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How to run an Australian wildlife show

Written by Ben Newsome on October 22nd, 2011.      0 comments

Australian Wildlife Displays - Anthony Sstimson
Australian Wildlife Displays – Anthony Stimson

I ran into Anthony Stimson again a little while ago whilst running science workshops at Australian Museum’s Science in the City. Anthony runs Australian Wildlife Displays and visits schools to perform wildlife shows. As such its common for us to run into each other whilst at science festivals and environmental events and have become mates along the way. Whilst watching one of his performances it struck me how much can be packed into a wildlife show; for Anthony it’s not just about the animals but also the overall conservation message. Anthony approaches shows in the same way a Zoo or an environmental center presents whereby the following messages are kept front and center:
  • the animal’s physiology.
  • the animals place in the local ecology.
  • conservation efforts for the animal or related endeavours.
  • what the public can do?
As per any educational show the content is pitched at the correct level for the audience, with opportunities for children to approach the animals and treat them with respect. Unfortunately I’ve seen a couple of other providers go cheap thrills such as ‘here’s the scary snake’ or ‘have a photo with our lizard’ but it often leaves audiences with very little to learn; if anything they learn that wildlife has nothing to do with everyday life and that they can be treated like a theme park ride. Critically a good wildlife show should present animals with their natural behaviours and be less concerned with showing ‘tricks’. So, what can you do to run a respectable wildlife show? A few things:
  • get a real background with the animals; work with them in their natural environment as a ranger, keeper or naturalist.
  • get an understanding of the animals natural habitat by being involved in bushland regeneration and ecological restoration.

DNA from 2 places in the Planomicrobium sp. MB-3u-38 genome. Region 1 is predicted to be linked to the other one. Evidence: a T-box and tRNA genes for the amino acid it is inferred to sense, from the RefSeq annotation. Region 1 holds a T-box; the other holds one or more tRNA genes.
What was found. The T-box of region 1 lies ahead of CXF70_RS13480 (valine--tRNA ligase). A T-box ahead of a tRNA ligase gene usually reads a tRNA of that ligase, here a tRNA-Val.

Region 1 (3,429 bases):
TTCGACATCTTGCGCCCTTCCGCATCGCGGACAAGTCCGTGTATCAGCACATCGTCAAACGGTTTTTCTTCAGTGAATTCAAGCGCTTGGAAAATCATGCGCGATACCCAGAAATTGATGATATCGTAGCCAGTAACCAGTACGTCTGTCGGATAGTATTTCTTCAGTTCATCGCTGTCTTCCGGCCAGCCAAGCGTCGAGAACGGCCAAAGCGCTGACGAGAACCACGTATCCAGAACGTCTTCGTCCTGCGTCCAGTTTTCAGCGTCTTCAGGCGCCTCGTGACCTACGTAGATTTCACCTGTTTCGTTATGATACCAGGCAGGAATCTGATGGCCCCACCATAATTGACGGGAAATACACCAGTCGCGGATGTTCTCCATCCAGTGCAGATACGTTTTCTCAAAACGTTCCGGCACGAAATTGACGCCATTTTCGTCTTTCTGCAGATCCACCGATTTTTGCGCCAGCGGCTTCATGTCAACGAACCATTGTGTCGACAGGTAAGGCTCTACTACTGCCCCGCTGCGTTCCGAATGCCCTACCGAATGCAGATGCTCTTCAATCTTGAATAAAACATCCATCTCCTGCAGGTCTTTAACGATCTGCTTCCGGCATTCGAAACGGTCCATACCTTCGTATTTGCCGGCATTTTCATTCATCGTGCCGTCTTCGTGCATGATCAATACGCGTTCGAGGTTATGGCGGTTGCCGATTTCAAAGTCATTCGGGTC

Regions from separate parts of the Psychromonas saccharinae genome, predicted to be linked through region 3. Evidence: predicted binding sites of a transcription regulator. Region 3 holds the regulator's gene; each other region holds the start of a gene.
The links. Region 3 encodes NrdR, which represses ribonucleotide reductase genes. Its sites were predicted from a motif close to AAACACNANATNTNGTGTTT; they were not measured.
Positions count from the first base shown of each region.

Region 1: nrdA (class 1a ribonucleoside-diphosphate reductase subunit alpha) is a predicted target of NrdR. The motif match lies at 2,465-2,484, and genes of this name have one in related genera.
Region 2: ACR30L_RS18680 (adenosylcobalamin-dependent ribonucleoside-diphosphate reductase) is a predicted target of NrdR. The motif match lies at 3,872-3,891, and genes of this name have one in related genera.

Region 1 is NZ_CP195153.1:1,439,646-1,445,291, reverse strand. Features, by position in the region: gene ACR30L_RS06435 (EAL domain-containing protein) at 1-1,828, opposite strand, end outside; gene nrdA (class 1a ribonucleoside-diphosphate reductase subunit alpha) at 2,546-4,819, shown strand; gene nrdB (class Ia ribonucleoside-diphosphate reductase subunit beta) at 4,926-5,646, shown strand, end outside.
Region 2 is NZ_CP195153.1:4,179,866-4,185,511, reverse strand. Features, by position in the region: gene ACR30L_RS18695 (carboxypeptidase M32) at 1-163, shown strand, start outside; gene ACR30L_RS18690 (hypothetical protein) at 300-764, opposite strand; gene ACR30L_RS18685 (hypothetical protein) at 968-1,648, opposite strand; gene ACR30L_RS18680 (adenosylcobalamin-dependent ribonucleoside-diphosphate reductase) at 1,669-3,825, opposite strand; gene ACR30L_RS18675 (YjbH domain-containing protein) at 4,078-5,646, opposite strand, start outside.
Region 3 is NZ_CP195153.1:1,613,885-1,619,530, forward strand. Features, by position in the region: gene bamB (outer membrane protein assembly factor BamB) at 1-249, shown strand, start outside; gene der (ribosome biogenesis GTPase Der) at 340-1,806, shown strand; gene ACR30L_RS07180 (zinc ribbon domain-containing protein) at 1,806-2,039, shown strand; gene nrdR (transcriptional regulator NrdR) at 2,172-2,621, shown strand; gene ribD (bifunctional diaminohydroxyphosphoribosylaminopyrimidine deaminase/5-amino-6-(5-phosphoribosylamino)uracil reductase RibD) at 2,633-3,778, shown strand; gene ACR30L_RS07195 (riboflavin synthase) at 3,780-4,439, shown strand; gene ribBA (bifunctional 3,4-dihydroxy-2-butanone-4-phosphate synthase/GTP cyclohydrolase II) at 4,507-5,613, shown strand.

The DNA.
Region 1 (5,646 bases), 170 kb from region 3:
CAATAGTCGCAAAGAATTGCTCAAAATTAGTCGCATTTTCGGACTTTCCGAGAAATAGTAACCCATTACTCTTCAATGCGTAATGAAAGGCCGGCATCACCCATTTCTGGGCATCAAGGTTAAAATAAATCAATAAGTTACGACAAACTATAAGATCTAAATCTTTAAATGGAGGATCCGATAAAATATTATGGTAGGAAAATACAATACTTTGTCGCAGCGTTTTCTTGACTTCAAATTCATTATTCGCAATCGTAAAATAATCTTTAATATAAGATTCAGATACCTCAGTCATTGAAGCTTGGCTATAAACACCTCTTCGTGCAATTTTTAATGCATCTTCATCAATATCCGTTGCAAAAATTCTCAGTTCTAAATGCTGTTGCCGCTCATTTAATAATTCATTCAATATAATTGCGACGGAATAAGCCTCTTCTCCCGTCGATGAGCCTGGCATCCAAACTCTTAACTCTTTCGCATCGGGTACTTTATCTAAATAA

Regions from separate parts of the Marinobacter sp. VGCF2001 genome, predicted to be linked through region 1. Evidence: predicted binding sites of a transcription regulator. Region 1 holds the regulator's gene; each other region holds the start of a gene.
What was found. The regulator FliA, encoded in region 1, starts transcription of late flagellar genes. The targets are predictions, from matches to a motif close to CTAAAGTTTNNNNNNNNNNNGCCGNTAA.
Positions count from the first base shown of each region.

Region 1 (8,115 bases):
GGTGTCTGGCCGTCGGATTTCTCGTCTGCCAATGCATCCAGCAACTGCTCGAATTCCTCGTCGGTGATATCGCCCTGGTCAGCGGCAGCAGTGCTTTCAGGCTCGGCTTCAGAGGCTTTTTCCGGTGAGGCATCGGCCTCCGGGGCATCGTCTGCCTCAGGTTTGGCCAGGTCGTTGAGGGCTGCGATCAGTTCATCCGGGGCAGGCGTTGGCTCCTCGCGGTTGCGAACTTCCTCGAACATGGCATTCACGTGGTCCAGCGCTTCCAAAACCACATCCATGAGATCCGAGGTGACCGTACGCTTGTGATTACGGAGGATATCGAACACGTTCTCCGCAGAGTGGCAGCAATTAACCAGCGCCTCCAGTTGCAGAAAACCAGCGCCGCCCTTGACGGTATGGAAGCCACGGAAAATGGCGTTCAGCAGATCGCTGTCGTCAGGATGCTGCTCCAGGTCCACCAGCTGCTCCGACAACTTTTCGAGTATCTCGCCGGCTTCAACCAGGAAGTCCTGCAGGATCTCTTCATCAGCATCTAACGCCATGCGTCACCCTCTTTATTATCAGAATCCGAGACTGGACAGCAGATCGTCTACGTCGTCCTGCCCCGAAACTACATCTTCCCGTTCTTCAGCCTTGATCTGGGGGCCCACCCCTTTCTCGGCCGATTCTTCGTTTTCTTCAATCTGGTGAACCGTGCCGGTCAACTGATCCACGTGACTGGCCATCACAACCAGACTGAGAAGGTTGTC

• get the appropriate licenses to case animals to audiences and be aware of local, State and Federal welfare guidelines
  • use animals that you’re familiar with and find a mentor to give you further instructions.
  • treat the animals well; feed them well, house them well and transport in the best possible conditions.
  • rotate animals in front of audiences frequently; give them a rest from prodding hands for as much as possible.
  • showcase the real behaviours of the animals and be aware of their social requirements, limitations and dangers.
  • discuss conservation efforts of not just the showcased animal but the entire habitat they come from.
  • read journal articles and bulletins on your subject; stay up to date with your biological knowledge
Finally try to make your show accessible to a wide audience; making money is fine but please remember that your knowledge is valuable an can make a real contribution to people’s understanding of their environment and therefore care for it in the future… not possible if they can’t be exposed to your message due to fiscal reasons. Social entrepreneurship is always at the heart of science communication!

All the best!


Ben Newsome
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